If you’re anything like us, clowns were an unfortunate—but all-too-common presence—in your childhood. They probably either high-jacked your nightmares or ruined your could-have-been-awesome birthday parties, because clowns manage to hit the sweet spot of being terrifying and annoying as hell.
But obnoxious/shiver-inducing as these color-blasted comics seem to us normal folk, clowns have long served specific social functions. They take aim at social conventions and satirize common institutions of life, all while reinforcing social rules as audiences laugh or recoil at their unruly behavior. Dressing up like deranged geishas and negating the laws of physics by cramming into tiny cars with an unholy number of their comrades? Oh yes, they’re screwing with us all.
So what kind of society would create such minions of trickery? Turns out, nearly all of them: Love ‘em or hate ‘em, anthropologists have found that clown-like characters appear to be a near-universal phenomenon; they're a straight-up archetype. Here are three international case studies in clownery from the past.
China developed a robust tradition of court jesters even before Europe—as far back as 676 BC. Though jesters have the reputation of being fools without an ounce of self-respect, they sometimes acted as respected political advisors empowered to warn rulers of potential folly through humor and satire.
Records describe one such incident, in which two Chinese court jesters performed a skit to comment on the emperor’s decision to stop minting the equivalent of pennies. One jester acted as a vendor selling drinks for a penny, and the other as a customer. Neither person had change for a dime, so the customer had to buy 10 drinks (What? Crazy!). Hilarity ensued as he huffed and puffed while downing each drink, and lamented his over-expenditure. The goofy dramatization worked, and the emperor ordered the continued minting of the penny coin.
Clowns: 1; Penny fascists: 0.
In Medieval Europe, court jesters didn’t hold a monopoly on making things awkward; clowning around extended to the public during the church’s Feast of Fools (dramatized in The Hunchback of Notre Dame). On this topsy turvy holiday, people flaunted normal social constraints. The lowest sub-deacon was bishop for the day—men dressed as women, and women as men. Thank goodness Focus on the Family wasn’t around to see such church-sanctioned abominations! One historian explained the festival acted “like a safety valve” in which people “could do the things they always wanted to do but were afraid to.” Impish desires satisfied, the public would go back to being dutiful townsfolk for another 364 days (at least in theory).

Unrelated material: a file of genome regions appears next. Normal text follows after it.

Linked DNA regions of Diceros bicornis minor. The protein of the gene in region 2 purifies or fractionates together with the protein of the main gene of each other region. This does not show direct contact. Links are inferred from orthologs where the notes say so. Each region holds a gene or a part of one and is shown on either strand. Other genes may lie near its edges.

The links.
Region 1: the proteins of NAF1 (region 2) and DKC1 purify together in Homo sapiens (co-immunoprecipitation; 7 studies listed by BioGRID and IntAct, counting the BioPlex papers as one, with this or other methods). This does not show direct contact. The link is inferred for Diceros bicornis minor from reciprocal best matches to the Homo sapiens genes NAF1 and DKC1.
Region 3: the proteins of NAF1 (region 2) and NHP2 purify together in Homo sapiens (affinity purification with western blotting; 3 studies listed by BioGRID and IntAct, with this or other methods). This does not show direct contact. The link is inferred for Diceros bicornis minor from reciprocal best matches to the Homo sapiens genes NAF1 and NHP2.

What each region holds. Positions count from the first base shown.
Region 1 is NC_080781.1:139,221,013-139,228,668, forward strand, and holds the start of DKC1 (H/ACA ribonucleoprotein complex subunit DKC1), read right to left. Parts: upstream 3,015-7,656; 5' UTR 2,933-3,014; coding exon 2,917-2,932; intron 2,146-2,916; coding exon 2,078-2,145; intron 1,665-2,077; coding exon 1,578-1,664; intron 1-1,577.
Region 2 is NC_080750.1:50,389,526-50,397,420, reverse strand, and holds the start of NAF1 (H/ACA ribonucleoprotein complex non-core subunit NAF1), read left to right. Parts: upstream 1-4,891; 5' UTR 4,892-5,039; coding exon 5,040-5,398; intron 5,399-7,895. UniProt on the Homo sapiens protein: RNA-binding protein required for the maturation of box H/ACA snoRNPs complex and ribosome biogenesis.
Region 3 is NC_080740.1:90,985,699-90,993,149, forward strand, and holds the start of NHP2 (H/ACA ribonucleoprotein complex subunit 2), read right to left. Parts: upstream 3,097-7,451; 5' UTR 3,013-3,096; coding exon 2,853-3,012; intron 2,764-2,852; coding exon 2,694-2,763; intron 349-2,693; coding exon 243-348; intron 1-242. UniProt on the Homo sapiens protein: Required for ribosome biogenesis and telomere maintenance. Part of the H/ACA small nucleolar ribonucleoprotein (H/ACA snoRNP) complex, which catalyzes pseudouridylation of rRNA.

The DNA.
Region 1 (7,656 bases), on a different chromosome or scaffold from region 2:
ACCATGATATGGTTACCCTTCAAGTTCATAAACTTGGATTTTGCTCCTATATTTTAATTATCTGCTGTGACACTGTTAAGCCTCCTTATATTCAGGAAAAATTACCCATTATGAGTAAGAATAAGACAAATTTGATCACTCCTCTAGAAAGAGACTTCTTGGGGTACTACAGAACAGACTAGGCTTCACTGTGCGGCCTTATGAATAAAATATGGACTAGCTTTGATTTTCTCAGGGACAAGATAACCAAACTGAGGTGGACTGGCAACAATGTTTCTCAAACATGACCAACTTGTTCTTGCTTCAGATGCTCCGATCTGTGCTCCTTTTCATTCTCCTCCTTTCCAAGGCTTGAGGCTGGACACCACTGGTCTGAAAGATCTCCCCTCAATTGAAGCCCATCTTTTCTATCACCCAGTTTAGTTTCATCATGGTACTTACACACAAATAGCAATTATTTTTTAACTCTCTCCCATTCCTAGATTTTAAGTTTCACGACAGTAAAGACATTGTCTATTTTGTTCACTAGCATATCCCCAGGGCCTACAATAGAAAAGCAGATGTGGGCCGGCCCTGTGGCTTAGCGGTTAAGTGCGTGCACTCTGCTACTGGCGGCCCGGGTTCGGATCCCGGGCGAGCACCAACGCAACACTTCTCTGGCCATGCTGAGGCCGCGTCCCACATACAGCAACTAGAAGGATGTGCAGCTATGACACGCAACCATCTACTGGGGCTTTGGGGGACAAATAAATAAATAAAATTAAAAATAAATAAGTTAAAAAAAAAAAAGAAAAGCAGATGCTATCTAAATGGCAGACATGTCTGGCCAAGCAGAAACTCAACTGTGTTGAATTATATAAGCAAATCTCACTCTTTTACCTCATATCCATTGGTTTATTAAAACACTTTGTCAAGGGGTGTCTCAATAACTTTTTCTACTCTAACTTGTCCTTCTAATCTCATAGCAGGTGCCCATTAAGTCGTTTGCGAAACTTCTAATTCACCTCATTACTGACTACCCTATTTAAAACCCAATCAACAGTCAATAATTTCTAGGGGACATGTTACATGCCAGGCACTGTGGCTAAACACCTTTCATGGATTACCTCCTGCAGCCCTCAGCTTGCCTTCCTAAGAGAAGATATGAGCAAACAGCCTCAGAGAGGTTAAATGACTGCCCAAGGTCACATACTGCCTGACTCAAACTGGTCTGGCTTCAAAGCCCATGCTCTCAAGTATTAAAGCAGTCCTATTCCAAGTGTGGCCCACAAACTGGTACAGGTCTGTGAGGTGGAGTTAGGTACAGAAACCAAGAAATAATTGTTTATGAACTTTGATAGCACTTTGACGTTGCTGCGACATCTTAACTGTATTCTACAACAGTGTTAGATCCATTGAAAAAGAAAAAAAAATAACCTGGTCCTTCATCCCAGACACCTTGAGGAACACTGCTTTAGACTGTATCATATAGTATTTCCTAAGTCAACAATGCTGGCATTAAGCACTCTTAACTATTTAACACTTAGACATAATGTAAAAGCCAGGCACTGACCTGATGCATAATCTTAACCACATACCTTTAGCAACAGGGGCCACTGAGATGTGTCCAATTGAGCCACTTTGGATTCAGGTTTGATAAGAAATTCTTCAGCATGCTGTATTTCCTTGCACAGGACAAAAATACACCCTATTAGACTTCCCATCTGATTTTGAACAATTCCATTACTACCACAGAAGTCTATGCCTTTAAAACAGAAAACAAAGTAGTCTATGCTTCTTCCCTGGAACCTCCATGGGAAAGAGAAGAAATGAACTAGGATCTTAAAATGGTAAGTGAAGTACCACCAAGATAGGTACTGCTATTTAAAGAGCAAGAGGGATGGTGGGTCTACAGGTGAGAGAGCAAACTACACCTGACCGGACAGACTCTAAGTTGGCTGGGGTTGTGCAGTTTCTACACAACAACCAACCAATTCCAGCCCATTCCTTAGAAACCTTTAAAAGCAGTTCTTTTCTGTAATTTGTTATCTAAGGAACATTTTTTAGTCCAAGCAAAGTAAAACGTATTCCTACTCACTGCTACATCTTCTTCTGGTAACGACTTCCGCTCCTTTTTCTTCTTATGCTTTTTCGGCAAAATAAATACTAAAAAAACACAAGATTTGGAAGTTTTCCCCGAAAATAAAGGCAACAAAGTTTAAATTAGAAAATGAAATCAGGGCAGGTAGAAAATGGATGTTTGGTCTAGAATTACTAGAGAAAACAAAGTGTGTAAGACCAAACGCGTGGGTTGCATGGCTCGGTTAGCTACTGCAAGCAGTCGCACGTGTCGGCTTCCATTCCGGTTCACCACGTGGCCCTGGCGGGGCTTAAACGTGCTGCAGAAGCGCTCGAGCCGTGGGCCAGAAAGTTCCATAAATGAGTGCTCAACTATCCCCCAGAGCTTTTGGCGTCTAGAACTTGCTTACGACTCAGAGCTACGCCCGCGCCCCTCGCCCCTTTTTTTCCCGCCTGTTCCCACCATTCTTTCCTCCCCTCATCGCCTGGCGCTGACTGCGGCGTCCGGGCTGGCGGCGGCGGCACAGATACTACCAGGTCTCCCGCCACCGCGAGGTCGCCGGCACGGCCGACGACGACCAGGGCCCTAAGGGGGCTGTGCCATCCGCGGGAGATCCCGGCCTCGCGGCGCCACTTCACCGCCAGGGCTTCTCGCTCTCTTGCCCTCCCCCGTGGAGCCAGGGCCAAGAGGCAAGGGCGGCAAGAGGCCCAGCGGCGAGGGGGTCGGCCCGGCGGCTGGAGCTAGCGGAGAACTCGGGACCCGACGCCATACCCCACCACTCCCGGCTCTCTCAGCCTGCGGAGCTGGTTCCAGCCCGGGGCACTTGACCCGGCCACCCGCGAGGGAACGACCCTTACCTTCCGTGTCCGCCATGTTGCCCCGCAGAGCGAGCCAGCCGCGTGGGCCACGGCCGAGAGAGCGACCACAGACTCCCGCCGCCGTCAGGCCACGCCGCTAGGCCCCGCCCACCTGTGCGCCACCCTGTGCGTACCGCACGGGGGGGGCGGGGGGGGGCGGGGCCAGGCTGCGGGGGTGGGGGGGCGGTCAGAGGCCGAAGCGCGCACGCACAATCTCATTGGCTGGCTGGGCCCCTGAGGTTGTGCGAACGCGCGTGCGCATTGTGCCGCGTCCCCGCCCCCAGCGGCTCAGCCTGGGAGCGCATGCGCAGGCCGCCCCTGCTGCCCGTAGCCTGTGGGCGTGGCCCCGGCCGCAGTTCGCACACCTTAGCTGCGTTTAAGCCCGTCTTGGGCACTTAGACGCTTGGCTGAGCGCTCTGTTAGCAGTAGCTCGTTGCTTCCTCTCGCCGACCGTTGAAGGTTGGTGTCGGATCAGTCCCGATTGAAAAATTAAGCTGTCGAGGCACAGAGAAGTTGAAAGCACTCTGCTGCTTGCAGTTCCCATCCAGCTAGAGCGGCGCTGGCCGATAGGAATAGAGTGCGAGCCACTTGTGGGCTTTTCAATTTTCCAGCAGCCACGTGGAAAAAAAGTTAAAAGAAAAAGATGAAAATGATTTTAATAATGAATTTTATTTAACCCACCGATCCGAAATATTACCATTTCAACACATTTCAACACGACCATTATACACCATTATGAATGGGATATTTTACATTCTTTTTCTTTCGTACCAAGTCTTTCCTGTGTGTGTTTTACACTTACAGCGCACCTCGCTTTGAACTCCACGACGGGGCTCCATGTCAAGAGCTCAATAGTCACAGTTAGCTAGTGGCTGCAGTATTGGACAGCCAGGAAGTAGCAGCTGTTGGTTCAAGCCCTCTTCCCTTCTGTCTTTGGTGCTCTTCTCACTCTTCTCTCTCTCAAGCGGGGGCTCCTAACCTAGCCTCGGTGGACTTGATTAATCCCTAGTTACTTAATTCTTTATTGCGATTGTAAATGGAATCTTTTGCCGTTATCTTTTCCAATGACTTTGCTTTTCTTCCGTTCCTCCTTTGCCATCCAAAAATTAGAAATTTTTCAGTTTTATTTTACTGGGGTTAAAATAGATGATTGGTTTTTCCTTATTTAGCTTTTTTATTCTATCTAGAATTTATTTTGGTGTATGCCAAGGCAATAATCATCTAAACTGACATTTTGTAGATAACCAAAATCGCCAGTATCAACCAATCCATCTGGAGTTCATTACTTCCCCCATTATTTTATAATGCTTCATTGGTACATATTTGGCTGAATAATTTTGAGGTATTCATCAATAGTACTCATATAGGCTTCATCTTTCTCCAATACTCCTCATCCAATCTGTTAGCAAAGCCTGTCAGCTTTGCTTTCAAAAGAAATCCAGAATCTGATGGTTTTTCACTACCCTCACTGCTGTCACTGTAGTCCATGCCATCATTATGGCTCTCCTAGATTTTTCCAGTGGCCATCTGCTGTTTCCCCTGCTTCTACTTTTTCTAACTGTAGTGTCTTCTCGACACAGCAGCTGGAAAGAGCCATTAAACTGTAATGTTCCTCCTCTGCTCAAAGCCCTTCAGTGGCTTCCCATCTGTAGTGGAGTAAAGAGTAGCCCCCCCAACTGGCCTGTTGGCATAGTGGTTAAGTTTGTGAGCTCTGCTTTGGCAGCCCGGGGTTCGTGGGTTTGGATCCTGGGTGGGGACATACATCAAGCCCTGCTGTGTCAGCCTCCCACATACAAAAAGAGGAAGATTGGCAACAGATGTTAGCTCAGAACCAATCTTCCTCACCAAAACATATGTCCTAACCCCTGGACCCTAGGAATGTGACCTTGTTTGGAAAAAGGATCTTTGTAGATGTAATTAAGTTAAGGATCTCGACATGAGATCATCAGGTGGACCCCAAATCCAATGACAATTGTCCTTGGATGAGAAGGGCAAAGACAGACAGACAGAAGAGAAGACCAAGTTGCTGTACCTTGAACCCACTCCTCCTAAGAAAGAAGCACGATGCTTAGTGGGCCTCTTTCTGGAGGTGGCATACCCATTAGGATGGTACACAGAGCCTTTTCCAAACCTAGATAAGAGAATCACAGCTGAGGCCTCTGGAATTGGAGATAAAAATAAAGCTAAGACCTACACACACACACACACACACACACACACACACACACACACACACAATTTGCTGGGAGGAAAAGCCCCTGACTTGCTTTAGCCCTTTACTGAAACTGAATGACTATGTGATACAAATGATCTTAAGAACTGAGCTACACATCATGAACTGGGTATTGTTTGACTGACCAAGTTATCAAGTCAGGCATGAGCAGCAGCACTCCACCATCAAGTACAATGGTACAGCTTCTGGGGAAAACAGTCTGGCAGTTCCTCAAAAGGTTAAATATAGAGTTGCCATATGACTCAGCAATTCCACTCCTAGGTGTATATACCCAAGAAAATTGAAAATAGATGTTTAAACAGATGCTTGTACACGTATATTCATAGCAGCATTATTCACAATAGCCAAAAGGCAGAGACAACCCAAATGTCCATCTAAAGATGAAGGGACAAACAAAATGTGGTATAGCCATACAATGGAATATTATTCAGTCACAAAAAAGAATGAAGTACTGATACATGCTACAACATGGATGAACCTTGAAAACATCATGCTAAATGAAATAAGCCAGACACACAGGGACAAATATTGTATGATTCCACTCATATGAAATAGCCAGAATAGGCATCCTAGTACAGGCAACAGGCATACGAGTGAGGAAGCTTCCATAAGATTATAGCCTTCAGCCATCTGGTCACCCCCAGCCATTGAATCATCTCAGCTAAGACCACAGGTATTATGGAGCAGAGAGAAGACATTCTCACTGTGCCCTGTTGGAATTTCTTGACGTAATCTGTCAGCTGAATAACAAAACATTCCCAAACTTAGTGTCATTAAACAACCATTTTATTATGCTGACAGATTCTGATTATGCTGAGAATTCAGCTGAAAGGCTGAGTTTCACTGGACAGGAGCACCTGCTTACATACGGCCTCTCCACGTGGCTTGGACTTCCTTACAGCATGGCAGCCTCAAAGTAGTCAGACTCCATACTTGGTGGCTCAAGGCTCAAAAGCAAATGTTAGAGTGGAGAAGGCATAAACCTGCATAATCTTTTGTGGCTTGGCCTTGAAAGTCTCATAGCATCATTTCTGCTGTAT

Most Native American tribes also had clown figures in their customs. The Lakota had roles of trickster spirits who played devil’s advocate. By demonstrating improper behavior, the tricksters served to inversely provide greater awareness of the merit of social rules. Plains Indians had contrary figures like “mudhead” clowns who were instrumental in land fertility ceremonies. During these rites, the mud-heads engaged in delightful antics of snatching up children and running away with them.
As the tribe proceeded to ritually chase the kidnappers, the clowns would jettison some of the children—who represented the animals the hunters would miss in the coming year, divinely spared to maintain their herds. The unlucky imprisoned children represented the spirits of slain animals. But all ended happily: the children would be given gifts as an apology to them, and as a symbol of thanks to the slain animals. This ritual probably guaranteed that clowns haunted the dreams of little Native American tykes too—it’s a small, small world.
So while it seems that clowns of history demonstrated social norms in a fairly light-hearted way, the modern age likes to be more polarized, offering clowns that are either zany as shit, or utterly terrifying. Anyone care to analyze that evolution?